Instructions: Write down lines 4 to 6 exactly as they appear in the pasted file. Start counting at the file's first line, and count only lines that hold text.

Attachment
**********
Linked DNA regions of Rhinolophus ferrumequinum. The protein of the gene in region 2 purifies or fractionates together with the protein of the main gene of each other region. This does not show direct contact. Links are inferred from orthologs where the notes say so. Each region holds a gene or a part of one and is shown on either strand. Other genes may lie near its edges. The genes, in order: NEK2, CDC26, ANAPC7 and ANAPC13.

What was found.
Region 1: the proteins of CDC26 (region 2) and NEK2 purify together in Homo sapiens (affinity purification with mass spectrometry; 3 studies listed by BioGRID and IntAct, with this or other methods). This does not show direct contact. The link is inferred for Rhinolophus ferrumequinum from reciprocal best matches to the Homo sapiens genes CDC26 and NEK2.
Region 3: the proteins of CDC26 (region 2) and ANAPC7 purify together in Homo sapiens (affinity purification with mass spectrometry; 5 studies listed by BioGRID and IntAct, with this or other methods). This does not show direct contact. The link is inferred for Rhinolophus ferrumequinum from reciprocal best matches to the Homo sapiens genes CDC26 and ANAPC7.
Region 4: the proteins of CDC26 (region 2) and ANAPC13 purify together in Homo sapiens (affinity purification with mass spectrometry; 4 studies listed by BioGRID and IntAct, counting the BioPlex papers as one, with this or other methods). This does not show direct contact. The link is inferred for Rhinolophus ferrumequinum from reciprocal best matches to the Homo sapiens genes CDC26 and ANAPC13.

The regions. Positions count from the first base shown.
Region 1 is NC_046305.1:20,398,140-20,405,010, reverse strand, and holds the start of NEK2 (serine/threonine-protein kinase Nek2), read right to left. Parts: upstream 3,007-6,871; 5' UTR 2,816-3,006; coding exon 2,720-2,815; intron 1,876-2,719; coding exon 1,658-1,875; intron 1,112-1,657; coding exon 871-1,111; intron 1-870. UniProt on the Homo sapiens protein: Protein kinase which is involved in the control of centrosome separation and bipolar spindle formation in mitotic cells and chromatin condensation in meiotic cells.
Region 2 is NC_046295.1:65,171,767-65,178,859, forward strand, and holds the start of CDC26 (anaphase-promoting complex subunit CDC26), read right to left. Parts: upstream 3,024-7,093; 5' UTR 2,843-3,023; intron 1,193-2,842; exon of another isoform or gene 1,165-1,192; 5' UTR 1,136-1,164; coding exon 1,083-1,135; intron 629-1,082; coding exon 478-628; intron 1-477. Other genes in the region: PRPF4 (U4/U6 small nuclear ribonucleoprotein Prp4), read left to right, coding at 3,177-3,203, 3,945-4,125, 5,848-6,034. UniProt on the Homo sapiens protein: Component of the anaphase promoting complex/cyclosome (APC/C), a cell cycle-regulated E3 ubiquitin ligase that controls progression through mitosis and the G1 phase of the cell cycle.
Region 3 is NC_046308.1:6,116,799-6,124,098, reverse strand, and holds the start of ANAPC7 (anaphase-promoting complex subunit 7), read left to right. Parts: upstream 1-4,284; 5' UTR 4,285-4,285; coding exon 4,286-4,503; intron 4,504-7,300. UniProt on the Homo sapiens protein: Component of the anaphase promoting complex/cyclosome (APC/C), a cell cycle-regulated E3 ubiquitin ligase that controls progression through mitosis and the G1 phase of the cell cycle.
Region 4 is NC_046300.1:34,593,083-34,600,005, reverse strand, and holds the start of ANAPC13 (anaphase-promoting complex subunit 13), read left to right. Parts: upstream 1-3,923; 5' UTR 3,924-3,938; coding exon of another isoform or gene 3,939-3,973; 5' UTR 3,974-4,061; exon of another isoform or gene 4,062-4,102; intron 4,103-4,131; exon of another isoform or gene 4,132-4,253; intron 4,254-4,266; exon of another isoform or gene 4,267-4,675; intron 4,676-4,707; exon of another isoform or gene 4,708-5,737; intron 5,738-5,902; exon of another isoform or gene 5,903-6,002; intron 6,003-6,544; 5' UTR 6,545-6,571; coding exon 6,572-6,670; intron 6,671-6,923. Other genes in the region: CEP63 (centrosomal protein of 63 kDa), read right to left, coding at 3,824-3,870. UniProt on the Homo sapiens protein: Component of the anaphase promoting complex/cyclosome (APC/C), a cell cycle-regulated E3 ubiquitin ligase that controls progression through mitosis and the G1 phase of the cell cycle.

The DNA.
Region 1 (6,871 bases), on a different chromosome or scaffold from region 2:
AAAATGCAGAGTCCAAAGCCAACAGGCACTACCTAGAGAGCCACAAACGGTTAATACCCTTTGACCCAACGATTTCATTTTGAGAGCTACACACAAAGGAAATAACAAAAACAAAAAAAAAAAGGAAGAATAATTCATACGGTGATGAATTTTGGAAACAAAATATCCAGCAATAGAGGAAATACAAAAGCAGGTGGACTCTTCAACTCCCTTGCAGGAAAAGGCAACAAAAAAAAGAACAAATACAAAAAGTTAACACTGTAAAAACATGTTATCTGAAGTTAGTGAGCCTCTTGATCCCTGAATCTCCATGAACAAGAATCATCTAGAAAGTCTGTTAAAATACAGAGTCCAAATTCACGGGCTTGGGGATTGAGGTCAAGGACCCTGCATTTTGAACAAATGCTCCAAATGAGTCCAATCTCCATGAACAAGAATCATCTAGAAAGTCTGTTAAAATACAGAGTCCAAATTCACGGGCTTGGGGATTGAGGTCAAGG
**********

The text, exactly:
Region 3: the proteins of CDC26 (region 2) and ANAPC7 purify together in Homo sapiens (affinity purification with mass spectrometry; 5 studies listed by BioGRID and IntAct, with this or other methods). This does not show direct contact. The link is inferred for Rhinolophus ferrumequinum from reciprocal best matches to the Homo sapiens genes CDC26 and ANAPC7.
Region 4: the proteins of CDC26 (region 2) and ANAPC13 purify together in Homo sapiens (affinity purification with mass spectrometry; 4 studies listed by BioGRID and IntAct, counting the BioPlex papers as one, with this or other methods). This does not show direct contact. The link is inferred for Rhinolophus ferrumequinum from reciprocal best matches to the Homo sapiens genes CDC26 and ANAPC13.

The regions. Positions count from the first base shown.